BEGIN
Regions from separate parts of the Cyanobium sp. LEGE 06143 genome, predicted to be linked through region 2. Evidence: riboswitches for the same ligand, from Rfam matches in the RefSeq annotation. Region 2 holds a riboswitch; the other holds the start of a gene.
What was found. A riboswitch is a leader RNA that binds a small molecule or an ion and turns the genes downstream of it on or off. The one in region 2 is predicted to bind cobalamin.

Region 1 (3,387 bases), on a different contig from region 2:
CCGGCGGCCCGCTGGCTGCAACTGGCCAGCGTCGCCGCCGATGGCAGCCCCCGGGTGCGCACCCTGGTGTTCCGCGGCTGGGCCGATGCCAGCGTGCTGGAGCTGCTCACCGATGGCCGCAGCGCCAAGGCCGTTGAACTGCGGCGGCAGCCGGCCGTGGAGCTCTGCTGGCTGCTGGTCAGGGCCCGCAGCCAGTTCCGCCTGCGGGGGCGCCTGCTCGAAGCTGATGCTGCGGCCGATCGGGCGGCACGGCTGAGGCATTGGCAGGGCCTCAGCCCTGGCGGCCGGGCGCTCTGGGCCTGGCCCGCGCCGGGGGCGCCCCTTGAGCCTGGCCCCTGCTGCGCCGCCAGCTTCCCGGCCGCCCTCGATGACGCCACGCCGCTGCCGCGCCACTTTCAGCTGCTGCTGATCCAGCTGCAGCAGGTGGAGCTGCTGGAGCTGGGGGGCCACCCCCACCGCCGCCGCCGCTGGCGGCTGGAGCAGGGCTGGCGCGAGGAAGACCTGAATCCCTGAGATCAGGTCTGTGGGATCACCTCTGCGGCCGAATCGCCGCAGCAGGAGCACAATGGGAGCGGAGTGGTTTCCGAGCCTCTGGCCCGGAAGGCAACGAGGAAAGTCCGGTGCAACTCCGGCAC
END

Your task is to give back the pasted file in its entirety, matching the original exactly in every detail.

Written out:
Regions from separate parts of the Cyanobium sp. LEGE 06143 genome, predicted to be linked through region 2. Evidence: riboswitches for the same ligand, from Rfam matches in the RefSeq annotation. Region 2 holds a riboswitch; the other holds the start of a gene.
What was found. A riboswitch is a leader RNA that binds a small molecule or an ion and turns the genes downstream of it on or off. The one in region 2 is predicted to bind cobalamin.

Region 1 (3,387 bases), on a different contig from region 2:
CCGGCGGCCCGCTGGCTGCAACTGGCCAGCGTCGCCGCCGATGGCAGCCCCCGGGTGCGCACCCTGGTGTTCCGCGGCTGGGCCGATGCCAGCGTGCTGGAGCTGCTCACCGATGGCCGCAGCGCCAAGGCCGTTGAACTGCGGCGGCAGCCGGCCGTGGAGCTCTGCTGGCTGCTGGTCAGGGCCCGCAGCCAGTTCCGCCTGCGGGGGCGCCTGCTCGAAGCTGATGCTGCGGCCGATCGGGCGGCACGGCTGAGGCATTGGCAGGGCCTCAGCCCTGGCGGCCGGGCGCTCTGGGCCTGGCCCGCGCCGGGGGCGCCCCTTGAGCCTGGCCCCTGCTGCGCCGCCAGCTTCCCGGCCGCCCTCGATGACGCCACGCCGCTGCCGCGCCACTTTCAGCTGCTGCTGATCCAGCTGCAGCAGGTGGAGCTGCTGGAGCTGGGGGGCCACCCCCACCGCCGCCGCCGCTGGCGGCTGGAGCAGGGCTGGCGCGAGGAAGACCTGAATCCCTGAGATCAGGTCTGTGGGATCACCTCTGCGGCCGAATCGCCGCAGCAGGAGCACAATGGGAGCGGAGTGGTTTCCGAGCCTCTGGCCCGGAAGGCAACGAGGAAAGTCCGGTGCAACTCCGGCAC